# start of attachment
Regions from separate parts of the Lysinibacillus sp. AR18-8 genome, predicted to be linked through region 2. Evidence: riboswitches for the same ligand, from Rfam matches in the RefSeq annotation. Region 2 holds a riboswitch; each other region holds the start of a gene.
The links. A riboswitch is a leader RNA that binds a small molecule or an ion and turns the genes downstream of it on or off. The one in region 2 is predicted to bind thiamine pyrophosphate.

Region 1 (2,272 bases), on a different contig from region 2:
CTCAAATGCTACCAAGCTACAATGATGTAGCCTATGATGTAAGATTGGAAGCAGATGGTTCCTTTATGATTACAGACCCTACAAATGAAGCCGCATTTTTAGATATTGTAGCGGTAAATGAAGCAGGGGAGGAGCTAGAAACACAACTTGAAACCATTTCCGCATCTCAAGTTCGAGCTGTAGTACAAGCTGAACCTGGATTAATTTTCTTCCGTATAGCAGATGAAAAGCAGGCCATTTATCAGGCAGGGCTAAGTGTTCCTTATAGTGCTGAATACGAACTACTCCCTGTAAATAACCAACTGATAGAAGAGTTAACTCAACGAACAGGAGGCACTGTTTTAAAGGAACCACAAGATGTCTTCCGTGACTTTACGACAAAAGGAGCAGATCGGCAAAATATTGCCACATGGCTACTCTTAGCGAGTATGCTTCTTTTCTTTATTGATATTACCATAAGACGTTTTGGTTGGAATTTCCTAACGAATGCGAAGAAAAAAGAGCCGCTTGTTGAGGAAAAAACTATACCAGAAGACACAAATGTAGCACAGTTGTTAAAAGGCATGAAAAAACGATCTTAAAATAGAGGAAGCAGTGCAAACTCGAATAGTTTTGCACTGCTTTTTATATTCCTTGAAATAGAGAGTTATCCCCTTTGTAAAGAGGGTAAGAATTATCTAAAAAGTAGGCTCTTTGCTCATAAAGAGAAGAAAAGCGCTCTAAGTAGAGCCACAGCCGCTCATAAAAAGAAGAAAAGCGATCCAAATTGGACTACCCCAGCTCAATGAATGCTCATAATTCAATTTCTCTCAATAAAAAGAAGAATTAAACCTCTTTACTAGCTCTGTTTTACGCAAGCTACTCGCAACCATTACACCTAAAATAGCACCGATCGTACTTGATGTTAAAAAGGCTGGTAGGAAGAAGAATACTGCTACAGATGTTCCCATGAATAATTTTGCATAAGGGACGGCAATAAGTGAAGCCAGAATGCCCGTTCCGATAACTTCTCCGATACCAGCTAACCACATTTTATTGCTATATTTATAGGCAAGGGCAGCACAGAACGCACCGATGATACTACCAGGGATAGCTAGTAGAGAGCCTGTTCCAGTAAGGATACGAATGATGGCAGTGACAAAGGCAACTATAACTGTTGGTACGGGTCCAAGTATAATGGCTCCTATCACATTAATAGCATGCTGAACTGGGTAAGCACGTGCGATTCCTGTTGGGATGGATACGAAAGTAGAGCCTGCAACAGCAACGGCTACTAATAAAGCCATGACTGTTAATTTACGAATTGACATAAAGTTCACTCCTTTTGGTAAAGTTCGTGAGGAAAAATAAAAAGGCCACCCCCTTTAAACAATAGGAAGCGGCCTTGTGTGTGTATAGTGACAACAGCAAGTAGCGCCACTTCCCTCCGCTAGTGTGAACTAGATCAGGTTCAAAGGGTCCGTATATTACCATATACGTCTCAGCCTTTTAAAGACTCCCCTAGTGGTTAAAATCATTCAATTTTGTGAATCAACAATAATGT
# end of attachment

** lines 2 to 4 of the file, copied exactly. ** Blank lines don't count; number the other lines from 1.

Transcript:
The links. A riboswitch is a leader RNA that binds a small molecule or an ion and turns the genes downstream of it on or off. The one in region 2 is predicted to bind thiamine pyrophosphate.

Region 1 (2,272 bases), on a different contig from region 2:
CTCAAATGCTACCAAGCTACAATGATGTAGCCTATGATGTAAGATTGGAAGCAGATGGTTCCTTTATGATTACAGACCCTACAAATGAAGCCGCATTTTTAGATATTGTAGCGGTAAATGAAGCAGGGGAGGAGCTAGAAACACAACTTGAAACCATTTCCGCATCTCAAGTTCGAGCTGTAGTACAAGCTGAACCTGGATTAATTTTCTTCCGTATAGCAGATGAAAAGCAGGCCATTTATCAGGCAGGGCTAAGTGTTCCTTATAGTGCTGAATACGAACTACTCCCTGTAAATAACCAACTGATAGAAGAGTTAACTCAACGAACAGGAGGCACTGTTTTAAAGGAACCACAAGATGTCTTCCGTGACTTTACGACAAAAGGAGCAGATCGGCAAAATATTGCCACATGGCTACTCTTAGCGAGTATGCTTCTTTTCTTTATTGATATTACCATAAGACGTTTTGGTTGGAATTTCCTAACGAATGCGAAGAAAAAAGAGCCGCTTGTTGAGGAAAAAACTATACCAGAAGACACAAATGTAGCACAGTTGTTAAAAGGCATGAAAAAACGATCTTAAAATAGAGGAAGCAGTGCAAACTCGAATAGTTTTGCACTGCTTTTTATATTCCTTGAAATAGAGAGTTATCCCCTTTGTAAAGAGGGTAAGAATTATCTAAAAAGTAGGCTCTTTGCTCATAAAGAGAAGAAAAGCGCTCTAAGTAGAGCCACAGCCGCTCATAAAAAGAAGAAAAGCGATCCAAATTGGACTACCCCAGCTCAATGAATGCTCATAATTCAATTTCTCTCAATAAAAAGAAGAATTAAACCTCTTTACTAGCTCTGTTTTACGCAAGCTACTCGCAACCATTACACCTAAAATAGCACCGATCGTACTTGATGTTAAAAAGGCTGGTAGGAAGAAGAATACTGCTACAGATGTTCCCATGAATAATTTTGCATAAGGGACGGCAATAAGTGAAGCCAGAATGCCCGTTCCGATAACTTCTCCGATACCAGCTAACCACATTTTATTGCTATATTTATAGGCAAGGGCAGCACAGAACGCACCGATGATACTACCAGGGATAGCTAGTAGAGAGCCTGTTCCAGTAAGGATACGAATGATGGCAGTGACAAAGGCAACTATAACTGTTGGTACGGGTCCAAGTATAATGGCTCCTATCACATTAATAGCATGCTGAACTGGGTAAGCACGTGCGATTCCTGTTGGGATGGATACGAAAGTAGAGCCTGCAACAGCAACGGCTACTAATAAAGCCATGACTGTTAATTTACGAATTGACATAAAGTTCACTCCTTTTGGTAAAGTTCGTGAGGAAAAATAAAAAGGCCACCCCCTTTAAACAATAGGAAGCGGCCTTGTGTGTGTATAGTGACAACAGCAAGTAGCGCCACTTCCCTCCGCTAGTGTGAACTAGATCAGGTTCAAAGGGTCCGTATATTACCATATACGTCTCAGCCTTTTAAAGACTCCCCTAGTGGTTAAAATCATTCAATTTTGTGAATCAACAATAATGT